Abstract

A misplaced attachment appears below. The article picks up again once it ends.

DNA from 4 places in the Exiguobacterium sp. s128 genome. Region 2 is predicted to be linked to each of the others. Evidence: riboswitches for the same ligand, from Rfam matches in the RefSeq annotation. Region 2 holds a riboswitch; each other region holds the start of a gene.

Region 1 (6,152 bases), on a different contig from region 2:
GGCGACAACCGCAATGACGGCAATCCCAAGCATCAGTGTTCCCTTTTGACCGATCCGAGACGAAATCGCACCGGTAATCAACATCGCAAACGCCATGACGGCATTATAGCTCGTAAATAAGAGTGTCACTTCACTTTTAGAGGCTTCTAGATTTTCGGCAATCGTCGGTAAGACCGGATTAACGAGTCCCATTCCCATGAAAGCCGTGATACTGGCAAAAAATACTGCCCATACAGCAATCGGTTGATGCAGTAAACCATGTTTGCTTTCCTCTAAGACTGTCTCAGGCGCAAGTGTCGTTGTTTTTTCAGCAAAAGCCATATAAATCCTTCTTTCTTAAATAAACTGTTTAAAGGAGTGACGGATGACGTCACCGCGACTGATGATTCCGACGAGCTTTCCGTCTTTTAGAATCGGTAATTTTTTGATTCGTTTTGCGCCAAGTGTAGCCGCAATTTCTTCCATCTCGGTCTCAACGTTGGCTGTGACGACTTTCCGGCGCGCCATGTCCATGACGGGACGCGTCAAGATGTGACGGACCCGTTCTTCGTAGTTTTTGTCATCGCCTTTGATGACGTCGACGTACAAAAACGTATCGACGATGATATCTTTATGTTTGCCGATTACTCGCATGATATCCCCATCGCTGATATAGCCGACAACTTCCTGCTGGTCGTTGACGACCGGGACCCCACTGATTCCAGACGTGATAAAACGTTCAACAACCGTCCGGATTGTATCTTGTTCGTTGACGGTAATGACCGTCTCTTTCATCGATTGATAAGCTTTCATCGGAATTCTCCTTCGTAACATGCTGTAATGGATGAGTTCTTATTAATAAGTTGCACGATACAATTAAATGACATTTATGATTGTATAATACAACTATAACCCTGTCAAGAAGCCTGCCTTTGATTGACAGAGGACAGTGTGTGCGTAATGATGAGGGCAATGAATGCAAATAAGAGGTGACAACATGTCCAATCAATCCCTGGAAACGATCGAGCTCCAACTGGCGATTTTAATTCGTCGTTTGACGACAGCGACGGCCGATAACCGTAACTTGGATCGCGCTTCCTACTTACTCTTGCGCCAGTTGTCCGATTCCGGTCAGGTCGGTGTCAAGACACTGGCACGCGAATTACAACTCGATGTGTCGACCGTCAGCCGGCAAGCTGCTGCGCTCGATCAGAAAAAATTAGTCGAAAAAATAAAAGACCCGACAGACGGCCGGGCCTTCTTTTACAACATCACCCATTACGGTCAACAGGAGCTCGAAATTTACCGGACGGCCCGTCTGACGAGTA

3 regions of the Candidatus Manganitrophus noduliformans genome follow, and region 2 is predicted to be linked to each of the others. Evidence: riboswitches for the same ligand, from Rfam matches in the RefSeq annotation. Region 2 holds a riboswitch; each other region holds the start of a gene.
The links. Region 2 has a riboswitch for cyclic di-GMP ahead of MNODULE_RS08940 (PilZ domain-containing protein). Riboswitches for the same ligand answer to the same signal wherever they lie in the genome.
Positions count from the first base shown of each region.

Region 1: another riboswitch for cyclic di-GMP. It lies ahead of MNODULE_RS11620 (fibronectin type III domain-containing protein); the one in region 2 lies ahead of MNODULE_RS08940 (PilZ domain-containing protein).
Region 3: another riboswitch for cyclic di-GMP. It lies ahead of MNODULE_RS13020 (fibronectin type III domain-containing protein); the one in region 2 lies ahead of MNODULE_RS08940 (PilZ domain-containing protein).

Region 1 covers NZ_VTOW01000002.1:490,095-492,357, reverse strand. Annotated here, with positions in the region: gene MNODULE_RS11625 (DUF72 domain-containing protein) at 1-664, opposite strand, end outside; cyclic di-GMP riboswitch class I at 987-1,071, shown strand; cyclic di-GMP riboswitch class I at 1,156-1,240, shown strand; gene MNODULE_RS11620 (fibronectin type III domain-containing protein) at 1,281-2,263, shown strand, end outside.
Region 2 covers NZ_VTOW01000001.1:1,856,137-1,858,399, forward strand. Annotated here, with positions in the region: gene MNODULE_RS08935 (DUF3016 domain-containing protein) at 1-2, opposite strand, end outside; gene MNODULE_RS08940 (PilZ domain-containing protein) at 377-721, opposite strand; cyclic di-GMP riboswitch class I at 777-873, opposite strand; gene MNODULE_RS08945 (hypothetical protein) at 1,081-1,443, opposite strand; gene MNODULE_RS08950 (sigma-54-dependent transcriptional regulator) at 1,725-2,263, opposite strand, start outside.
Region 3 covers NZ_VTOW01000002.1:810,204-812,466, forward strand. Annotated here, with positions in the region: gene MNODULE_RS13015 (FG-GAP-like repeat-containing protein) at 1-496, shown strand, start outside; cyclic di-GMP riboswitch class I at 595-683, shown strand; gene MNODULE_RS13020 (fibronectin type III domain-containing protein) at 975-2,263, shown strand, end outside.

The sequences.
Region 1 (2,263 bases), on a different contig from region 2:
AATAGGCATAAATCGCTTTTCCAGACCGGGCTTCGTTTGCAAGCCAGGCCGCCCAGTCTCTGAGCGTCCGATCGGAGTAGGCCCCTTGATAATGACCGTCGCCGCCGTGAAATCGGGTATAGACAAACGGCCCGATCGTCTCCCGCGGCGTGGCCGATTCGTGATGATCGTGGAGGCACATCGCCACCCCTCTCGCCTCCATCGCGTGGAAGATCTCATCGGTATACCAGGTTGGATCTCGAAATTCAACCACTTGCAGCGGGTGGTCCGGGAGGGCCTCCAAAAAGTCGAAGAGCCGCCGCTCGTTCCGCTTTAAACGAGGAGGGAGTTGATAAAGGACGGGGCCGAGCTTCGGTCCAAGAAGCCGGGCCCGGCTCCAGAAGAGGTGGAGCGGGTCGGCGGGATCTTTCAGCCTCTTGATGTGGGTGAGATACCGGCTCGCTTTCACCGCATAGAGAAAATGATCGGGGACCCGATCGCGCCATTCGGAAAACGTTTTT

Several major zones across the Zagros fold–thrust belt have been interpreted as indicating that orogeny took place progressively from NE to SW through discrete orogenic episodes during Tertiary time. This paper uses field evidence of growth onlaps and angular unconformities within the Cretaceous stratigraphic column as well as existing geological maps and cross-sections to indicate that deformation started as early as the Late Aptian and folded the whole width of the Zagros belt simultaneously. Later events are indicated by folding at the end of the Cenomanian, and in the Late Turonian and Santonian. Following the Late Cretaceous deformation phases, the SE Zagros basin was divided into several longitudinal intra-shelf basins, which were separated by NW–SE-trending Cretaceous anticlines. However, with reference to our previous work, it can be suggested that each of the sub-basins was folded serially from NE to SW through a series of tectonic phases during the next episode of Zagros orogeny in Tertiary time. The change of deformation style from concomitant to serial folding, during the Cretaceous and Tertiary respectively, is attributed to the existence of the Hormuz Salt and shearing at the base of the former basin and its absence at the base of the Tertiary intra-shelf basins.

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